I remember how excited I was to attend my first women’s seder when I was a teenager. It was a revolutionary concept in the late 1970s: women taking charge of the rituals and adding their modern flare to an ancient text. But what inspired me far more than hearing women lead kiddush over the four cups of wine was discovering the underlying strength of the story’s female characters.
Even before the feminist awakening of the 1970s, much had been written about the critical role that women actors played in propelling the story of the Exodus forward. Less than 10 percent of all the characters named in the Bible are women, but in the Passover narrative, females dominate. Shifra and Puah, the midwives, bravely defy Pharoah’s orders to kill the newborn sons of the Israelites. Yocheved, Moses’s mother, takes the decisive step to hide her child from Egyptian authorities for three months and then devises a plan to send him to safety. Miriam, Moses’s older sister, proves herself a resourceful spy and talented interlocutor as the plot unfolds. Pharaoh’s daughter, known as Batya, ignores her father’s plans to wipe out the Jewish population, rescues a doomed Israelite child and has the chutzpah to raise him in her father’s palace!
But at the women’s Seder we started to read between the lines to understand the unique characteristics that motivated these actions.
Yocheved could only have risked her baby’s life if she had the firm maternal conviction that he would be rescued. Miriam was only able to fulfill her mission because she had the fearlessness and presence of mind that her family’s future depended on her. Batya’s deep compassion for the abandoned baby in the basket prompted her to step outside her comfort zone and act independently of her society’s culture.
Shifra and Puah did more than refuse to follow an order; they started a moral rebellion. Rabbi Lord Jonathan Sacks, former Chief Rabbi of the United Hebrew Congregations of the Commonwealth, attributes the idea of “civil disobedience” to them. He contends that the lines in the first chapter of the Book of Exodus about Shifra and Puah are “the first recorded instance of one of Judaism’s greatest contributions to civilization: the idea that there are moral limits to power. There are instructions that should not be obeyed.” By prioritizing justice over the law of the land, Shifra and Puah became moral heroes of history.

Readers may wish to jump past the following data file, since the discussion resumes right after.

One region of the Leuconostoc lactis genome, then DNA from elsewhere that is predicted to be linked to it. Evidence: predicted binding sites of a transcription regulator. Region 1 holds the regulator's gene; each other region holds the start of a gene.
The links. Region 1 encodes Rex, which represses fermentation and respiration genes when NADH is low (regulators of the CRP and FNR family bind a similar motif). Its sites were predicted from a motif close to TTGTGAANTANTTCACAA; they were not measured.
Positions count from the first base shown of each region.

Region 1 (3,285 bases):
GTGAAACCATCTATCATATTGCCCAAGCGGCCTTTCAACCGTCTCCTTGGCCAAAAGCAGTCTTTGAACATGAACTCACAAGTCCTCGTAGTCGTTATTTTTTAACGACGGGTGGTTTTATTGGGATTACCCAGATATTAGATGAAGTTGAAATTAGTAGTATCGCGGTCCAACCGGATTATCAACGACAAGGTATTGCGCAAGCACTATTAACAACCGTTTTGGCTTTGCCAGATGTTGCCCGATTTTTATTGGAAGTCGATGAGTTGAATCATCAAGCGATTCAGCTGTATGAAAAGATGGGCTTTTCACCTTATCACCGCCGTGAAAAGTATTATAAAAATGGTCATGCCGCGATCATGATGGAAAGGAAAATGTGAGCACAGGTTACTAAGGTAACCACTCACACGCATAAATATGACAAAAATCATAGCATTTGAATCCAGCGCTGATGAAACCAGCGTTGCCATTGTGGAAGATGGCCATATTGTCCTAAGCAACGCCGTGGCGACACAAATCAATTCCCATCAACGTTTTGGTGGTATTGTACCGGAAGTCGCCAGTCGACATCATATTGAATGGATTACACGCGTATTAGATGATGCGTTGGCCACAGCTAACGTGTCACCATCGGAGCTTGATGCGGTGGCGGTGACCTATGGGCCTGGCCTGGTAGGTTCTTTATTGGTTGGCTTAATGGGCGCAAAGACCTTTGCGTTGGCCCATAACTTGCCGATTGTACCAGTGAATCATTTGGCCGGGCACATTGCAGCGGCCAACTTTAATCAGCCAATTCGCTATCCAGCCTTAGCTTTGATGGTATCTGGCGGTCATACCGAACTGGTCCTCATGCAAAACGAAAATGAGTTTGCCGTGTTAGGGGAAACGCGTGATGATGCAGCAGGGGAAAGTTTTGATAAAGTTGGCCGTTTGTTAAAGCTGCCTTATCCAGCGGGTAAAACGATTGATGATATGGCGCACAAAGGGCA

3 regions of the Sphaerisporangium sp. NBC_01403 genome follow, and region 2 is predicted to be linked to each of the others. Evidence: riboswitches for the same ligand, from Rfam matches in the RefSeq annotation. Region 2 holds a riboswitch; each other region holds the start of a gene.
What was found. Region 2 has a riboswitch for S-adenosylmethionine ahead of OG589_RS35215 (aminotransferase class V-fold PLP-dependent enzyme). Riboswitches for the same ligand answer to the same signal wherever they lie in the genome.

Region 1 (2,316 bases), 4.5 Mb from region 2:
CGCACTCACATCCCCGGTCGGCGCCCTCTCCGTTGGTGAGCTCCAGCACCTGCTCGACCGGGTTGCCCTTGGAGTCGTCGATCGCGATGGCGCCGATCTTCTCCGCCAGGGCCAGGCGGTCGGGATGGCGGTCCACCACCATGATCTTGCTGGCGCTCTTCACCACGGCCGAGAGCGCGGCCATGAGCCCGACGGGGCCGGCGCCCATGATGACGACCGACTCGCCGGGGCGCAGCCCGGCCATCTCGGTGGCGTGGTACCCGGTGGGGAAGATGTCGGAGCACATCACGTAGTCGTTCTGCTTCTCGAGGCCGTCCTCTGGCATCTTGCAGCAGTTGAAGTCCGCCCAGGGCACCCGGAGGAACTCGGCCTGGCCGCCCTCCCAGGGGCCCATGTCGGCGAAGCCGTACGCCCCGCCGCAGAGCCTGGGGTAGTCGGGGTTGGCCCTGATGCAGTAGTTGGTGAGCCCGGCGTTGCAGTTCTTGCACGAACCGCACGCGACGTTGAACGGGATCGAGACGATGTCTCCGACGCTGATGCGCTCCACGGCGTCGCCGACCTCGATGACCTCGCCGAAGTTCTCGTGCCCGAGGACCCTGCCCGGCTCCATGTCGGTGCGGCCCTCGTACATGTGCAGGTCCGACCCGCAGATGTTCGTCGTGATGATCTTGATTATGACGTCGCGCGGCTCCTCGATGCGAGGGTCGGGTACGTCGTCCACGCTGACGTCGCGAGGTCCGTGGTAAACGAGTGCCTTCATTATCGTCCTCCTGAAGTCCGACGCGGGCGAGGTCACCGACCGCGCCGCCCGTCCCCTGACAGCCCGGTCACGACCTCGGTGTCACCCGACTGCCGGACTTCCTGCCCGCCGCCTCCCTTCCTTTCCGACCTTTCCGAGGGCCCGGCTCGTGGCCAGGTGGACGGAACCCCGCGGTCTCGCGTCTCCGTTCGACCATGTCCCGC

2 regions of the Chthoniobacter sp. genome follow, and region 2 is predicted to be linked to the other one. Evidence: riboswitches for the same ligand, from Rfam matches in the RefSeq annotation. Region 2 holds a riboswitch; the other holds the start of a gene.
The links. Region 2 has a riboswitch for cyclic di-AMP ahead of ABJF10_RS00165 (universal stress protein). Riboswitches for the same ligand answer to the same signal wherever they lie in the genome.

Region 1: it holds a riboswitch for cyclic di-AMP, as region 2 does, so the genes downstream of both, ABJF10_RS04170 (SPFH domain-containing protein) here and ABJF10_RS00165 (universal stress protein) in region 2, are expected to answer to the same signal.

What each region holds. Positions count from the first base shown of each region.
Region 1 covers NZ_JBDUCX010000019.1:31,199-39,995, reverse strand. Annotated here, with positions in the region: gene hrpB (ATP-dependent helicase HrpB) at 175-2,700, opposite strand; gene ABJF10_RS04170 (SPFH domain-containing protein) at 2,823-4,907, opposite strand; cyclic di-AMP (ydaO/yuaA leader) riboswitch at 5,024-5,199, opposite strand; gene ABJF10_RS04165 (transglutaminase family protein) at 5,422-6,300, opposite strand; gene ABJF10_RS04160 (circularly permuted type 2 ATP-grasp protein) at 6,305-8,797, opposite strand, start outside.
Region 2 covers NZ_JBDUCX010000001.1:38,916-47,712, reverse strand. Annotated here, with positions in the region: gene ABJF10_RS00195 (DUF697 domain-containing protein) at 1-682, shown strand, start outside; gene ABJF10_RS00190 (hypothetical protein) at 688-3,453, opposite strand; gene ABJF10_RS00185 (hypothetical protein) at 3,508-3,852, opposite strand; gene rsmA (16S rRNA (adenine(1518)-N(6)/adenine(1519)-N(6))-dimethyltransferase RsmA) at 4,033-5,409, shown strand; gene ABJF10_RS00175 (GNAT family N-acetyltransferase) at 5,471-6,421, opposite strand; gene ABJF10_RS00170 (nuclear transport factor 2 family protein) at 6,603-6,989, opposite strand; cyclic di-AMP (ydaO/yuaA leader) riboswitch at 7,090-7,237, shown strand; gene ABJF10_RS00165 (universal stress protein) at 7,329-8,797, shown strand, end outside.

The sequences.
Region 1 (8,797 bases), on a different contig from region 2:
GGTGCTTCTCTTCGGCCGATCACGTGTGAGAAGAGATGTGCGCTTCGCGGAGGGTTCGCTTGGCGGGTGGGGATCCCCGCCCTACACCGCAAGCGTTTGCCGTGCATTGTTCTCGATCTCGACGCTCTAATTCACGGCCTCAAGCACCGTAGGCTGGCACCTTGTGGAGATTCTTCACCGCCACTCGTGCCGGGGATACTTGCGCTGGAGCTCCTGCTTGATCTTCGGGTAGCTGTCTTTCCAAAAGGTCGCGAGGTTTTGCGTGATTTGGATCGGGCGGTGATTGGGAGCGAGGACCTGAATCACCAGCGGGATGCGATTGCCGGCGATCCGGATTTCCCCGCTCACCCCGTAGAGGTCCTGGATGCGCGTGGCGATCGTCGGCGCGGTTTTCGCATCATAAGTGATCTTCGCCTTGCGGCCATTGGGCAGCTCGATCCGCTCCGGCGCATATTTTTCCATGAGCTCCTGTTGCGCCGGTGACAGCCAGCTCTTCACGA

Heroism does not come just from actions, but from the attitudes that lead to actions.
As I attended more women’s Seders over the years, I looked intently for more of the underlying threads that women wove into the Jewish tapestry. At one Seder in the mid-1990s, the highlight came when our hosts handed out tambourines and we all got up to dance to “Miriam’s Song” by Debbie Friedman. In the Passover story, Miriam, the clever young girl, later becomes a community leader, raising the spirits of the Children of Israel after they crossed the Red Sea. Encouraging her people to celebrate their liberation despite their fears about what lay ahead is another important action, but what led to it? I was struck by the idea that Miriam had remembered to pack her timbrels in the first place! As she hastily prepared for the desert trek, not knowing where they were going or what obstacles they would face, she knew there would be reasons to rejoice. She was hopeful—an essential quality of a visionary leader—and she had faith.
Moses may be the protagonist of the Children of Israel’s journey from slavery to freedom, but his odyssey was dependent on the actions of the women around him. And while no one disputes that Moses was the ultimate, unparalleled prophet of Israel, his identity was clearly shaped by his extraordinary mother, step-mother, sister, and later his wife, Zipporah. Their courage, conviction, conscience, and capacity for caring about others still inspire us.
DEBBIE MELINE IS A CONTRIBUTING WRITER TO JLIFE MAGAZINE.